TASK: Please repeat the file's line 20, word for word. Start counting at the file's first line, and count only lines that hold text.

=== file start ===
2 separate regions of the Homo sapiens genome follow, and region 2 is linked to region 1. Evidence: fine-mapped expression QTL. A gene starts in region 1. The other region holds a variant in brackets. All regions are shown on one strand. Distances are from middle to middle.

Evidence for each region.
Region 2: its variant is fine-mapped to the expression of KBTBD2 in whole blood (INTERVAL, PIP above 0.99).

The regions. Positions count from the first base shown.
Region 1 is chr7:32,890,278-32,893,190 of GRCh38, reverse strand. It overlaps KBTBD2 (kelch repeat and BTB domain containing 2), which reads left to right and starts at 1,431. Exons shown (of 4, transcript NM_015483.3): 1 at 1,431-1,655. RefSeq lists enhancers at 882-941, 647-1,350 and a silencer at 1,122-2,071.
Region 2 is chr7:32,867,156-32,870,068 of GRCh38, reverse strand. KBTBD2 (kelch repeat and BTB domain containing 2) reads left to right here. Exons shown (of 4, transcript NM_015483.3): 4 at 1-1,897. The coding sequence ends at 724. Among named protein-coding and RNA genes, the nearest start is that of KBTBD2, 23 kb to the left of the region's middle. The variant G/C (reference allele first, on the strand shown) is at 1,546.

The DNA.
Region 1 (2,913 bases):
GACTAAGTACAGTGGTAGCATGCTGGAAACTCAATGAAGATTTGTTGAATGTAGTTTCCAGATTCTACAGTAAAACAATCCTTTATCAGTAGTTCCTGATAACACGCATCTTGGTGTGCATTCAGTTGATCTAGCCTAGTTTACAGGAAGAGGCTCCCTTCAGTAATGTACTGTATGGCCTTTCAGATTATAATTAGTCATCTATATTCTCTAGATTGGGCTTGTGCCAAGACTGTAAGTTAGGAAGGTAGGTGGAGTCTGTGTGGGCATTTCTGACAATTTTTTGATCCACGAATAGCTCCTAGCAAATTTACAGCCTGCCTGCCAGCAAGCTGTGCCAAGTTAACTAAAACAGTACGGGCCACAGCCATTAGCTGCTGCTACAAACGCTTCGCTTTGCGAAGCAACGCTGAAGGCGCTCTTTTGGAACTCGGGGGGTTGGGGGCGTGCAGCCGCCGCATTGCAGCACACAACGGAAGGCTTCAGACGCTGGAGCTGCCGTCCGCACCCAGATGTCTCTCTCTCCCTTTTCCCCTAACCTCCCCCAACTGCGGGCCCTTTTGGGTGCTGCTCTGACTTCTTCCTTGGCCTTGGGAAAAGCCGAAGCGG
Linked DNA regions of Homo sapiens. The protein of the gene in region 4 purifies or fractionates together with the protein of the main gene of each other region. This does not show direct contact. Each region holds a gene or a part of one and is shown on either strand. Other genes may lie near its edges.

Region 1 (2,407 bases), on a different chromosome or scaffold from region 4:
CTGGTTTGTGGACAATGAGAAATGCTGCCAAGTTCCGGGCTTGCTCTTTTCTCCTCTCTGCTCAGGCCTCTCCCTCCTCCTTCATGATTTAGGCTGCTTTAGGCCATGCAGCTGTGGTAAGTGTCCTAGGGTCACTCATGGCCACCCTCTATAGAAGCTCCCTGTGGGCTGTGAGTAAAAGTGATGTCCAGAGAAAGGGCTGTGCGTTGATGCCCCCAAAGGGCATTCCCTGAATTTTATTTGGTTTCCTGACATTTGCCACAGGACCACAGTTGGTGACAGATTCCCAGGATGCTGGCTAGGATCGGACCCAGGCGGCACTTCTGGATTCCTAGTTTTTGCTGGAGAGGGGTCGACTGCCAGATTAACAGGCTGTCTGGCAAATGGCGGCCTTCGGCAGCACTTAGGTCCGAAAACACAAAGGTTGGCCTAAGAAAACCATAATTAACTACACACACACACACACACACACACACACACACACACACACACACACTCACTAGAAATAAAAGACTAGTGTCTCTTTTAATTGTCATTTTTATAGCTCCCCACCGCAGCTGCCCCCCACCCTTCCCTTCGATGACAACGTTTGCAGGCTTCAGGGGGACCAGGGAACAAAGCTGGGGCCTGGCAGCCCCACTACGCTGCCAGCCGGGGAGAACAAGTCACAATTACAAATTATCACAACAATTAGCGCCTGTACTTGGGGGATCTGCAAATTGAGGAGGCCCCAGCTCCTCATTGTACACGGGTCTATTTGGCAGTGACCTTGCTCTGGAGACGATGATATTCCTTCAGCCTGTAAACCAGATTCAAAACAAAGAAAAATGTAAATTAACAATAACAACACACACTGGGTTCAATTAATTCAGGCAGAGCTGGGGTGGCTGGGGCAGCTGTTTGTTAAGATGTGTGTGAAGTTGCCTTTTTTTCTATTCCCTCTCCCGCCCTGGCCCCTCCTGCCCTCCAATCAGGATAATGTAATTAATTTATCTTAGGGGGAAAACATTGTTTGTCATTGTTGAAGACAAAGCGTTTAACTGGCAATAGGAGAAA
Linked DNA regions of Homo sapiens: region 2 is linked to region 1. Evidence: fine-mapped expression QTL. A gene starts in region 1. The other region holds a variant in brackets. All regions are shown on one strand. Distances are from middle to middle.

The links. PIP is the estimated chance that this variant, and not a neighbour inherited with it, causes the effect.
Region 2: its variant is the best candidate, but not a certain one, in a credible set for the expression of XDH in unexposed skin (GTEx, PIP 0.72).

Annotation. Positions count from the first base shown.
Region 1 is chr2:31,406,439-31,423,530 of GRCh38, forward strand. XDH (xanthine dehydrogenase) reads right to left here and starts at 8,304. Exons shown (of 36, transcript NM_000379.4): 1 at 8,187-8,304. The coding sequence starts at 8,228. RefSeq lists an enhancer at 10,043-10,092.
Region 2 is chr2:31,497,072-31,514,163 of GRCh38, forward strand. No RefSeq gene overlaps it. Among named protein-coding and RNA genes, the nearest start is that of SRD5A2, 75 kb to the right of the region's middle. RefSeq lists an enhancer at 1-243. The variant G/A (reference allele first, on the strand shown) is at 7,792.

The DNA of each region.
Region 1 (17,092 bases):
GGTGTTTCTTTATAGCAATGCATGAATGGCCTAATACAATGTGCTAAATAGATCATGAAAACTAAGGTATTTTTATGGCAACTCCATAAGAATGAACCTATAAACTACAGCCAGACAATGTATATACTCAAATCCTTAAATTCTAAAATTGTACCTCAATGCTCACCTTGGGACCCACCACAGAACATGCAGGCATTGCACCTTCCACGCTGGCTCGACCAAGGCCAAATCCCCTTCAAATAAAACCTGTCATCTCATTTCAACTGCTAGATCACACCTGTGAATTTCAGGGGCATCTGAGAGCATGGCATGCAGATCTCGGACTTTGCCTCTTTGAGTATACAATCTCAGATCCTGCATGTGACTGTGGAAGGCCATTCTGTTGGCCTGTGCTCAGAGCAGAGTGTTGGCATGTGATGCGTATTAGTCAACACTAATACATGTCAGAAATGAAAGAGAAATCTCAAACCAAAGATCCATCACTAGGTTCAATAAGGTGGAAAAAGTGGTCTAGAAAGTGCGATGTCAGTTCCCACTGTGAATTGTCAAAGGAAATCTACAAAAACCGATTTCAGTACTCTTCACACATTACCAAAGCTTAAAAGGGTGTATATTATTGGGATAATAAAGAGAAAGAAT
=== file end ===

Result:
Region 1 (17,092 bases):